Movie Review: Wrong
Drafthouse Films keeps things weird with Quentin Dupieux's Wrong.
Wrong, 2012, unrated, 94 minutes
The first scene in Quentin Dupieux’s Wrong sets the tone throughout. A firefighter squats in the middle of a parking lot, reading a newspaper and going to the bathroom while the rest of his crew ignores a burning van. Wrong combines surrealism and occasionally puerile humor in a mix that is oddly entertaining despite the fact that the movie mostly consists of weirdness for the sake of it.
What plot there is revolves around Dolph Springer and his missing dog, Paul. Dolph wakes up one morning and his dog has disappeared without an explanation. This storyline is probably the least surreal thing about this movie, despite the fact that the ultimate explanation is weird enough on its own. However, Dupieux isn’t satisfied with one weird occurrence, so the movie is overstuffed with surrealism and non-sequiturs.
Dolph talks to his neighbor, Mike, who gets offended when Paul mentions his jogging. Mike never jogs, he says, because he hates running – despite the fact that Dolph has seen him running every day. Dolph calls a local pizza place and has a long conversation with a girl named Emma about the restaurant’s logo – a rabbit riding a motorcycle – which he feels doesn’t make sense. Dolph’s gardener, Victor, explains that his palm tree has turned into a pine tree, but he offers to replace it with another palm. Dolph goes to work, where it is constantly pouring rain inside the office. Also, Dolph was actually fired three months ago, but he keeps going back at odd hours and pretending to work. When he gets home, Dolph is contacted by a guru named Master Chang who knows what happened to Paul and who may have psychic powers.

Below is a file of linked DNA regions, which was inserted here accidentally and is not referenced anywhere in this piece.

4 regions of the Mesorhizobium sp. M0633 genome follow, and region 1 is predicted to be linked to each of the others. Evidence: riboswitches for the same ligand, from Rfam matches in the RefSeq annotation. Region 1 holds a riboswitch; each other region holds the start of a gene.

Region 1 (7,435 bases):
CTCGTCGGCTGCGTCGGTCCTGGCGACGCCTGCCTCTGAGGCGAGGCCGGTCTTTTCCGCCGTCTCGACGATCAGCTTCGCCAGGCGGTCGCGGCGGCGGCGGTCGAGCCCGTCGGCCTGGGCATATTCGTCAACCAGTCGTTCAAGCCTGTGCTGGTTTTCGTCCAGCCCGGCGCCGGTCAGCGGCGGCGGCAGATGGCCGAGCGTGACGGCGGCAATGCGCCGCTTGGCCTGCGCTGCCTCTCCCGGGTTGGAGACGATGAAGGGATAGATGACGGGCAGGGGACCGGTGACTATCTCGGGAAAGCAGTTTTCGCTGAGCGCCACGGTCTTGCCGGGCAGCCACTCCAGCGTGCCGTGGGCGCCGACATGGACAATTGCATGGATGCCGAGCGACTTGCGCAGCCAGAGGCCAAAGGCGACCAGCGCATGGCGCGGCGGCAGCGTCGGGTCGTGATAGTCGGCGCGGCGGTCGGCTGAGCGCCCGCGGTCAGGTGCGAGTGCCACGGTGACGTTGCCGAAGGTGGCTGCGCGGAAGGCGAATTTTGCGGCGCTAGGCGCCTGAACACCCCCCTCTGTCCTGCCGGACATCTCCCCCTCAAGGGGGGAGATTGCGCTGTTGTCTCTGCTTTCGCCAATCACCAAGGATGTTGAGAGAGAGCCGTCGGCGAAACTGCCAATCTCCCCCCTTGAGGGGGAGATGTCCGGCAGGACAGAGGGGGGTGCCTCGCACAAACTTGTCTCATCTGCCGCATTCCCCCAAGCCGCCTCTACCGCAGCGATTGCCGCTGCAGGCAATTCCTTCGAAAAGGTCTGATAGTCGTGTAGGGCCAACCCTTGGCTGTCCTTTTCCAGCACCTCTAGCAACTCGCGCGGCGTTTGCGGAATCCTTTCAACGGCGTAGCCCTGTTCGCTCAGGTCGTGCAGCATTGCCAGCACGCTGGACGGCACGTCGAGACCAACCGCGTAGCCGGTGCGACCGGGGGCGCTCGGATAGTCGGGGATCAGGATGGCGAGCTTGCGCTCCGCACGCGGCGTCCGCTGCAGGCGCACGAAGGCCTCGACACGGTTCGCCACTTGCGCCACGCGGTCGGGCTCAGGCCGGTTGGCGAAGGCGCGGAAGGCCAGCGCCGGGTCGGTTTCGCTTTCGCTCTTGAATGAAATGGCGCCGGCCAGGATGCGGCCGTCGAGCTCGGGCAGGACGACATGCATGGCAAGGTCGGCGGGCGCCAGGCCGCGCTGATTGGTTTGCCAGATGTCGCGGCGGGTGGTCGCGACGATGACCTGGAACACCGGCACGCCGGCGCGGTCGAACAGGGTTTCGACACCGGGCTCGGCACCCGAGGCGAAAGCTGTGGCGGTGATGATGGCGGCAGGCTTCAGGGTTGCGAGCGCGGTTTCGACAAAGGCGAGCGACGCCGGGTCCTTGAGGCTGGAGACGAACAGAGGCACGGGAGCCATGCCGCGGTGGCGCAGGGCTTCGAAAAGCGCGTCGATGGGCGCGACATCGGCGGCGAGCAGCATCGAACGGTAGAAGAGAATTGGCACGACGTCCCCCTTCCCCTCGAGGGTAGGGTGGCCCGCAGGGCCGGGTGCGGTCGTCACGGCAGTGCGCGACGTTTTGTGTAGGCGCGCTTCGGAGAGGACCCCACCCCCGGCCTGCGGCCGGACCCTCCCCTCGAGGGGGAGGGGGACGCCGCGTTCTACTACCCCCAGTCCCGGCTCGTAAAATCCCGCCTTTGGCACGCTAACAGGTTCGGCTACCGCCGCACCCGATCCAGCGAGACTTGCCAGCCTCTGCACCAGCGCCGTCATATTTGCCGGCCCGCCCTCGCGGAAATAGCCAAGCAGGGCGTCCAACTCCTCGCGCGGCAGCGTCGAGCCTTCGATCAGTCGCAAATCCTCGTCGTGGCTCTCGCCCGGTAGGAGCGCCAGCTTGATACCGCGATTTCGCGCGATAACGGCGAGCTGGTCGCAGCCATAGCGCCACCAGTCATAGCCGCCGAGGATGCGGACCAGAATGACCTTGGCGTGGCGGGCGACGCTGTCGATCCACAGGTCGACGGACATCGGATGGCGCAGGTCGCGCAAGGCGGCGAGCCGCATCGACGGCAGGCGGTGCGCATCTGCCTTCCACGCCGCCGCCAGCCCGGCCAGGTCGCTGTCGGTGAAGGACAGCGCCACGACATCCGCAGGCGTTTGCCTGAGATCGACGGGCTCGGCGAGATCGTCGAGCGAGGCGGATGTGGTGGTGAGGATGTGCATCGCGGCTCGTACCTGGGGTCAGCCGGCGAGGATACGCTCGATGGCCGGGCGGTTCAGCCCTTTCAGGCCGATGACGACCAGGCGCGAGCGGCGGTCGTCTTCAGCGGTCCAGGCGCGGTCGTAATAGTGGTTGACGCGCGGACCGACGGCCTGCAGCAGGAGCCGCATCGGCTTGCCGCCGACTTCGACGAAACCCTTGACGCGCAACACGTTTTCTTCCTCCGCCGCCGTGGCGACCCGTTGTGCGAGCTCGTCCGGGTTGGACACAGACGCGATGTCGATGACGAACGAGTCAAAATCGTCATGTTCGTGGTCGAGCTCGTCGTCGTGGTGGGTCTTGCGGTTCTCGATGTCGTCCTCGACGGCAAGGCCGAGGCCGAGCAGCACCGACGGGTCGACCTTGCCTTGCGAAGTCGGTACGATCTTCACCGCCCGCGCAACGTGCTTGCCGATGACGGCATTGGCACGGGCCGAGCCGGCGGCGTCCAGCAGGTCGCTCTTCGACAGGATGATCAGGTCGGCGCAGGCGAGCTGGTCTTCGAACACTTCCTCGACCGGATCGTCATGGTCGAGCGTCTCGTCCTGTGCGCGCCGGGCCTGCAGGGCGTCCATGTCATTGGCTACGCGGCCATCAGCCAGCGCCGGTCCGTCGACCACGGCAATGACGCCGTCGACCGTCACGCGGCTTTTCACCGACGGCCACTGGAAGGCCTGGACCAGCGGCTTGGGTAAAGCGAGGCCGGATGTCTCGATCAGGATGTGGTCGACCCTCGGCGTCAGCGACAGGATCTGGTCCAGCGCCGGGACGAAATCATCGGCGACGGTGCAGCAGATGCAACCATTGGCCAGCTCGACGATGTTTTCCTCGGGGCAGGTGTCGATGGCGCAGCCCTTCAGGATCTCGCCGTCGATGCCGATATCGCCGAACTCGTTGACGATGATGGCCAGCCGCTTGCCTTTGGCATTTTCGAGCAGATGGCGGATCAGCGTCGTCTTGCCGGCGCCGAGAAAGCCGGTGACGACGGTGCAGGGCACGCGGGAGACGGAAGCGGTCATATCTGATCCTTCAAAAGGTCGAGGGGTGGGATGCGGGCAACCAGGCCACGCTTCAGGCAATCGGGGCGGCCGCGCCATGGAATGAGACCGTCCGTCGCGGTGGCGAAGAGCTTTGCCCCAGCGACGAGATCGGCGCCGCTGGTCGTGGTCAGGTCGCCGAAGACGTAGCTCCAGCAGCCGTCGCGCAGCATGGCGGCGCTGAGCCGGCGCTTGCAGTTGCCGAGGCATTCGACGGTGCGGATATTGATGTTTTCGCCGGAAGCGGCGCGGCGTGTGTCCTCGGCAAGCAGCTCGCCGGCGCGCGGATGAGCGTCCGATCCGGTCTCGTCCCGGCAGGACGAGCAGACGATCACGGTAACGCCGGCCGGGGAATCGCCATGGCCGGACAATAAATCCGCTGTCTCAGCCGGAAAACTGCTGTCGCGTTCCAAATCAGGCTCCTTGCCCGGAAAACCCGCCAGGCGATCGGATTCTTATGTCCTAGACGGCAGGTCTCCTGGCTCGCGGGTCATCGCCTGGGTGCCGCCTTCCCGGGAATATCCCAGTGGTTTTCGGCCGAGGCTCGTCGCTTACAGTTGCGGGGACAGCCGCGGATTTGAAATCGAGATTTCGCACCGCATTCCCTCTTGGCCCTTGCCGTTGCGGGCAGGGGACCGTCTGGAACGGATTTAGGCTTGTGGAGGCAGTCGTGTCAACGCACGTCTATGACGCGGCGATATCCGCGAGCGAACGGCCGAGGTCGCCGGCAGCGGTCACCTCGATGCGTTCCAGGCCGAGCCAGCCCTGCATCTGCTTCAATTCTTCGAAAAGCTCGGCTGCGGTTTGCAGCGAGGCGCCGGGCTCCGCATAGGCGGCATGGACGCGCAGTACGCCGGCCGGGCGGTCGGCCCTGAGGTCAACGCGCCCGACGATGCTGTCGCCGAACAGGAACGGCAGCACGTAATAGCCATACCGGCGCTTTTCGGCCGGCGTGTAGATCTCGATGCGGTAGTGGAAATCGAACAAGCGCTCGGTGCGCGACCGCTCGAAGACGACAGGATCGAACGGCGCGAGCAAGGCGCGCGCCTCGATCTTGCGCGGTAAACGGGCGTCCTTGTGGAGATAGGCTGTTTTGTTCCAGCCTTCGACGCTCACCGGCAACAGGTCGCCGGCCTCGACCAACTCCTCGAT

Although the movie is funny, it definitely doesn’t offer much in the way of traditional structure or resolutions. Characters do strange things without explanation or context. Parts of the movie may be a dream or entirely symbolic. In a lot of ways, it’s reminiscent of David Lynch’s work, particularly the more disconnected sections of Mulholland Drive, but it doesn’t quite have the heft or impact of Lynch at his best. However, all of the actors fully commit to the weirdness, with William Fichtner as Master Chang and Alexis Dziena as Emma both doing especially good work.
Wrong isn’t for everyone, but for someone with the right sensibility, it’s definitely worth checking out. It’s currently playing in a limited engagement at the Alamo Drafthouse until April 4th, but is also available for rent at iTunes and Amazon.
3 out of 5 stars